Cognitive Dysfunction in Neuropsychiatric Systemic Lupus Erythematosus

Melanie J. Harrison, MD, MS, Lisa D. Ravdin, PhD

Disclosures

Curr Opin Rheumatol. 2002;14(5) 

In This Article

New Imaging Techniques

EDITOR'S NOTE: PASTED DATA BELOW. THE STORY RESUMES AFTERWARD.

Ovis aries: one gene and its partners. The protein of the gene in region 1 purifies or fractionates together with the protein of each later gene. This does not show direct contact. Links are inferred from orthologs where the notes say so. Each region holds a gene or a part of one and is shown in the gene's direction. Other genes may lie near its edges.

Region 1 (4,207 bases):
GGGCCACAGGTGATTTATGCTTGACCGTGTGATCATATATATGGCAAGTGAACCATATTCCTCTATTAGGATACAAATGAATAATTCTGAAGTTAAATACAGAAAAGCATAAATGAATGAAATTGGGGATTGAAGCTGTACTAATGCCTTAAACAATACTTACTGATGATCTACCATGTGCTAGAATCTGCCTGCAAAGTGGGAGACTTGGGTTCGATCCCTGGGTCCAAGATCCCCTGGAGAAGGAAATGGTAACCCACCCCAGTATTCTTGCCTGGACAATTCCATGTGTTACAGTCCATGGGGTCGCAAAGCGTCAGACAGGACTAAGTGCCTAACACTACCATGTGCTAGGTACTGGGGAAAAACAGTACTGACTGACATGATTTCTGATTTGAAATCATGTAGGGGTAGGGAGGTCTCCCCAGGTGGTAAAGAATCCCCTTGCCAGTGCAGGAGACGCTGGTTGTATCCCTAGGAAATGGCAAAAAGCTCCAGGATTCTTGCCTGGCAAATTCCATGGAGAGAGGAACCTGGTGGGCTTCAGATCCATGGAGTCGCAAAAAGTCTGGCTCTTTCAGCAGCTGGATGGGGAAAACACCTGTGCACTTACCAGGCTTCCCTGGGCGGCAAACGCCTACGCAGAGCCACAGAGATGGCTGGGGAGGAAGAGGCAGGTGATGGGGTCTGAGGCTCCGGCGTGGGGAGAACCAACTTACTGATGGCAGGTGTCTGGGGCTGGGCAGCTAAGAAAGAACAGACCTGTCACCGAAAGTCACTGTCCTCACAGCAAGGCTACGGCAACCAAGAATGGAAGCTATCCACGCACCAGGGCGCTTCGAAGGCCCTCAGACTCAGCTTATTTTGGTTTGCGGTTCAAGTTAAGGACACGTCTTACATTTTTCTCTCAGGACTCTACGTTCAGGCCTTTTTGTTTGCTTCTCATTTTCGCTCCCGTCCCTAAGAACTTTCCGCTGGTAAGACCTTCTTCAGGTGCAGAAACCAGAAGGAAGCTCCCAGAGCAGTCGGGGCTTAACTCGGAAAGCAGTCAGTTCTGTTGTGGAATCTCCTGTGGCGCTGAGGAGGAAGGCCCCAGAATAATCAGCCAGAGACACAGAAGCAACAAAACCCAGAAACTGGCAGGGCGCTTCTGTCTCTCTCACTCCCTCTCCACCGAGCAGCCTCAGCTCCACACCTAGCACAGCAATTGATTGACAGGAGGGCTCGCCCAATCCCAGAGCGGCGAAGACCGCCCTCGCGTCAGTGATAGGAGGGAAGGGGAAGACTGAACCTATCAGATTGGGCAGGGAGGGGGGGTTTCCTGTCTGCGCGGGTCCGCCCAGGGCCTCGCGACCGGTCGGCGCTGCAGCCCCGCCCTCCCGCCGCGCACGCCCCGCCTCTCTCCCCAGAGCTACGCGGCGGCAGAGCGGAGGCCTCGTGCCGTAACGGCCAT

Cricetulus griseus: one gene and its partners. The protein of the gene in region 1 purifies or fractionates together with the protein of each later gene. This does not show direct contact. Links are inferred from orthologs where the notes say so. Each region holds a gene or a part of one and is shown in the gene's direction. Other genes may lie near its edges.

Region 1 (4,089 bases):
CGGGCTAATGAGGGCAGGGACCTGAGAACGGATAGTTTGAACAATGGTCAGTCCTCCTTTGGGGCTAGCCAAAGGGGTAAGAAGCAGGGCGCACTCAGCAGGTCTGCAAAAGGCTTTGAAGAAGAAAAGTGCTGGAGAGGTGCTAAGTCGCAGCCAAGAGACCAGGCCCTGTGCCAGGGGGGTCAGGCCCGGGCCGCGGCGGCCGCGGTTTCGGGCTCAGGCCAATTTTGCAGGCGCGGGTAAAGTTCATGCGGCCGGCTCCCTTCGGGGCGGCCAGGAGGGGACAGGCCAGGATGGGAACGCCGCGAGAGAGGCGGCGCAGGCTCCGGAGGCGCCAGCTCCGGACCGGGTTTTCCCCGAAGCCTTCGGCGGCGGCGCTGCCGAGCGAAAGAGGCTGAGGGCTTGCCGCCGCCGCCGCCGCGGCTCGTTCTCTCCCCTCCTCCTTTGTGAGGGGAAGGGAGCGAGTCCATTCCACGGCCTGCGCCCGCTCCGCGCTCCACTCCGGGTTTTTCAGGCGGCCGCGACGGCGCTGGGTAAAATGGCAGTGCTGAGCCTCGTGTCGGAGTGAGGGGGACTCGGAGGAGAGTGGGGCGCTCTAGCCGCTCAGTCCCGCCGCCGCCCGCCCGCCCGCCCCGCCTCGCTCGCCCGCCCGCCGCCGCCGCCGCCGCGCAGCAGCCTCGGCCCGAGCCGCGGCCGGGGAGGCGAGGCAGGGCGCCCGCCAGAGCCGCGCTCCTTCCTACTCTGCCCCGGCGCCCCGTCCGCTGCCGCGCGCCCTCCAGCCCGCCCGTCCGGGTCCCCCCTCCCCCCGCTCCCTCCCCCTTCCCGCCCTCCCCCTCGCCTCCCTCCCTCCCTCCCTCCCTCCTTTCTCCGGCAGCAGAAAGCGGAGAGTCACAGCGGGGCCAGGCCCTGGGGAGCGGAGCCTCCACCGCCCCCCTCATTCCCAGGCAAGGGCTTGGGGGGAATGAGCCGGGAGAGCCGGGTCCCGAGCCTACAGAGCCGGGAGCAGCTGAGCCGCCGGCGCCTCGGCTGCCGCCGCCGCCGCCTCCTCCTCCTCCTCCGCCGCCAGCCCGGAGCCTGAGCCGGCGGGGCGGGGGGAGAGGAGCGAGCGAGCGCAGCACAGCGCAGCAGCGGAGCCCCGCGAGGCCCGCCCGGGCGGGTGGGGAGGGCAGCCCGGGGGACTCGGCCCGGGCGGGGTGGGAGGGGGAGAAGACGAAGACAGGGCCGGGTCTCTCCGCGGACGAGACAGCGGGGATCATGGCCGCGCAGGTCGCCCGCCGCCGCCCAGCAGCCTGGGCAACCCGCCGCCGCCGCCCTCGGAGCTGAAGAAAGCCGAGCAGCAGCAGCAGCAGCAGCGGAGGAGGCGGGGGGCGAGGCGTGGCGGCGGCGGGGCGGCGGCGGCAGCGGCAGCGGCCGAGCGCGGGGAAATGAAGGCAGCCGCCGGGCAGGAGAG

Two investigations applied novel imaging techniques to detect abnormalities that might be associated with cognitive dysfunction. Weiner et al.[27] evaluated 23 SLE patients with neuropsychiatric disease, five SLE patients without neuropsychiatric disease, and ten healthy controls using F-18 fluorodeoxyglucose PET scanning. Particular tests of cognitive function were not mentioned, however, several patients were noted to have impairment of attention, concentration, memory, or word finding. Although the results were not specific to cognitive dysfunction, almost all subjects with such difficulties had parieto-occipital hypoperfusion regardless of magnetic resonance imaging (MRI) findings. All SLE patients who had cognitive dysfunction and no other neuropsychiatric disease had normal MRIs. A second study[28] evaluated cognitive function as it related to reduced regional cerebral blood flow measured by 99mTC-HMPAO-SPECT. Both global and regional perfusion abnormalities were identified; hypoperfusion was most often identified in the frontal, temporal, and parietal regions. Slow psychomotor speed was associated with decreased regional cerebral blood flow in the parietal lobe, and executive dysfunction with the frontal lobe. Cognitive dysfunction was associated with cerebral infarcts identified by MRI, but not by decreases in regional cerebral blood flow. Thus, SPECT did not appear to add significant information to methods already used in routine evaluation of cognitive dysfunction in SLE.

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